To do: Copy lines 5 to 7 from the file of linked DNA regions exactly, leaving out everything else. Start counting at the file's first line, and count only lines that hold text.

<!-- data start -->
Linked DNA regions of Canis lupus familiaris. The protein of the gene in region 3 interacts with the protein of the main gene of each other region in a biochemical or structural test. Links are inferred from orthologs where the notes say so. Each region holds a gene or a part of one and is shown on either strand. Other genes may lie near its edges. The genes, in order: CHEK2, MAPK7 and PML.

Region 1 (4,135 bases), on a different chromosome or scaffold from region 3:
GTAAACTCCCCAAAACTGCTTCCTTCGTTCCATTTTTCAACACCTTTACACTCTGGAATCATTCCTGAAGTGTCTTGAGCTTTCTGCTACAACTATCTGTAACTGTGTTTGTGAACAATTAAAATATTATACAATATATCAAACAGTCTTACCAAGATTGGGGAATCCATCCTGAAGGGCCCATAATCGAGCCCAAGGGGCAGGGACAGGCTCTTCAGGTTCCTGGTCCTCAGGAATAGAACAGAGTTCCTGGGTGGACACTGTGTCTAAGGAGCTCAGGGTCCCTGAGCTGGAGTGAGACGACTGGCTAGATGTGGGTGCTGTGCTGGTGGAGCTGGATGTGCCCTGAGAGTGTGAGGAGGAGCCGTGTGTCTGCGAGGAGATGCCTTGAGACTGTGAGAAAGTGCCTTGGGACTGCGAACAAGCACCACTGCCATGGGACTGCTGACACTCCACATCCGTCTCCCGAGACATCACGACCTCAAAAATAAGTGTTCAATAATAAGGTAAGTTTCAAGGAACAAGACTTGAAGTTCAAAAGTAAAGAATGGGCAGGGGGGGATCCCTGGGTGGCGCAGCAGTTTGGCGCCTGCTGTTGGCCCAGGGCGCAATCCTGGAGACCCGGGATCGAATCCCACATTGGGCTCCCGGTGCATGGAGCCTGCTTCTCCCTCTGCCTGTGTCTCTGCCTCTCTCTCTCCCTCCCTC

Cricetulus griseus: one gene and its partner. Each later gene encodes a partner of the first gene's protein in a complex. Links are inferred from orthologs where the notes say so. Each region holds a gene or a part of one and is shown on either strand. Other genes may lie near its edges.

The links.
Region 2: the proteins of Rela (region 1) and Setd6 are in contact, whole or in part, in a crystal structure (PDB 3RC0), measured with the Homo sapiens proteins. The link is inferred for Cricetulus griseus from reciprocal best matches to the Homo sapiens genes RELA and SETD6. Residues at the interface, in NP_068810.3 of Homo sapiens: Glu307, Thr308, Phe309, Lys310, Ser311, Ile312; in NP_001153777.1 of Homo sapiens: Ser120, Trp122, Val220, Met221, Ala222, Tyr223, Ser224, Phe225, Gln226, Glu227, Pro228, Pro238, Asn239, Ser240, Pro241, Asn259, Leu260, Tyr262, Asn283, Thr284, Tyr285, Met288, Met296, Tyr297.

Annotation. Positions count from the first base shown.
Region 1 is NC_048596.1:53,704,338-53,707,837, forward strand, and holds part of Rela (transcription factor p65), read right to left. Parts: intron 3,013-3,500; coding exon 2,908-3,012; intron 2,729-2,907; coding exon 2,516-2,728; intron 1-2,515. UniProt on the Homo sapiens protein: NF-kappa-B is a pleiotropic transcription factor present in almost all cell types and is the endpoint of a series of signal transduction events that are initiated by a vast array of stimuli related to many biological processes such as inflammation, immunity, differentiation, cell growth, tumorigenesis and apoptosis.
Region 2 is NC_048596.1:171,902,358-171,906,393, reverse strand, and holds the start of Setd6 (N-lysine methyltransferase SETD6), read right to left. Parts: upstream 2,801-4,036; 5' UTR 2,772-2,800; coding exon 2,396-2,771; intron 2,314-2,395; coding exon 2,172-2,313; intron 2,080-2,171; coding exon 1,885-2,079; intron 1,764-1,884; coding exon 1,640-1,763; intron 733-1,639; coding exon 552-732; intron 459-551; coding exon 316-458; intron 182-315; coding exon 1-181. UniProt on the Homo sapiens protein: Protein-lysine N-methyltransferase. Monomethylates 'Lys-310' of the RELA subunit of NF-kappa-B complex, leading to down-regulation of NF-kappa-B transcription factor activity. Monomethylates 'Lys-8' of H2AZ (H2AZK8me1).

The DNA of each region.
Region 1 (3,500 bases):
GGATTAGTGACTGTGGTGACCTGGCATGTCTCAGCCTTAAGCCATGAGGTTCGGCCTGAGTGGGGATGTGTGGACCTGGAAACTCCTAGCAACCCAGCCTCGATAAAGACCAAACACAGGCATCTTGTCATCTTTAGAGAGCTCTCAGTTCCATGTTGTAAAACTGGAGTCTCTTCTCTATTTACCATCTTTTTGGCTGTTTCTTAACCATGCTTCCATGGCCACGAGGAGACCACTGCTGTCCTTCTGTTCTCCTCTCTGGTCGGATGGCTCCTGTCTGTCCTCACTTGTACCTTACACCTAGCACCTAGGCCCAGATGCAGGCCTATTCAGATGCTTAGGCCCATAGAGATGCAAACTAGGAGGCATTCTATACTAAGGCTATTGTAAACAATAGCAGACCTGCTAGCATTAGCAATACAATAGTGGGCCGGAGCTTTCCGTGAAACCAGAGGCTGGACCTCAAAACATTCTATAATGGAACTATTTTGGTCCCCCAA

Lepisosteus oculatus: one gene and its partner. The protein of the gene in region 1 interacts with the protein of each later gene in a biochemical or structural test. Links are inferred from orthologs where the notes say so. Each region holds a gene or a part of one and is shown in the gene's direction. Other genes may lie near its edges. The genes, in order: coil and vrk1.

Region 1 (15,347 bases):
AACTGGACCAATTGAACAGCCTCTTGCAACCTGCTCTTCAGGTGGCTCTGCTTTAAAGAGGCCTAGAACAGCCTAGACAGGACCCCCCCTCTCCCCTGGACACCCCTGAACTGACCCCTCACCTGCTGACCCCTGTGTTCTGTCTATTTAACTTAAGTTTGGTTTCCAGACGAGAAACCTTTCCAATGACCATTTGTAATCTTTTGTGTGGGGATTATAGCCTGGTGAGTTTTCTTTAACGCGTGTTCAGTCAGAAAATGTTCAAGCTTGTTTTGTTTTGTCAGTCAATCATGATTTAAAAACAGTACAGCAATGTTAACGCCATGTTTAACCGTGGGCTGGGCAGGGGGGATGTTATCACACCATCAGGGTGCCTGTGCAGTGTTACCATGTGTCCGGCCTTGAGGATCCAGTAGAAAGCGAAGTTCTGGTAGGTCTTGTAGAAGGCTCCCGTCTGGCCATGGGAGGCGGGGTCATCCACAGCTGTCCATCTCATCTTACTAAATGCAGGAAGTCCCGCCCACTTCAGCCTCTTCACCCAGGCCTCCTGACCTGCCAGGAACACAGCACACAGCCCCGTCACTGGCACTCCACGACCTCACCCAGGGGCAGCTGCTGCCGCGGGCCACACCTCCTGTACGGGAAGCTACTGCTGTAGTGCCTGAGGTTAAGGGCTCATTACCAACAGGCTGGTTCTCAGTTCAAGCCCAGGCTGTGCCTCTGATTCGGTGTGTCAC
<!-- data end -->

The links.
Region 2: the proteins of Rela (region 1) and Setd6 are in contact, whole or in part, in a crystal structure (PDB 3RC0), measured with the Homo sapiens proteins. The link is inferred for Cricetulus griseus from reciprocal best matches to the Homo sapiens genes RELA and SETD6. Residues at the interface, in NP_068810.3 of Homo sapiens: Glu307, Thr308, Phe309, Lys310, Ser311, Ile312; in NP_001153777.1 of Homo sapiens: Ser120, Trp122, Val220, Met221, Ala222, Tyr223, Ser224, Phe225, Gln226, Glu227, Pro228, Pro238, Asn239, Ser240, Pro241, Asn259, Leu260, Tyr262, Asn283, Thr284, Tyr285, Met288, Met296, Tyr297.

Annotation. Positions count from the first base shown.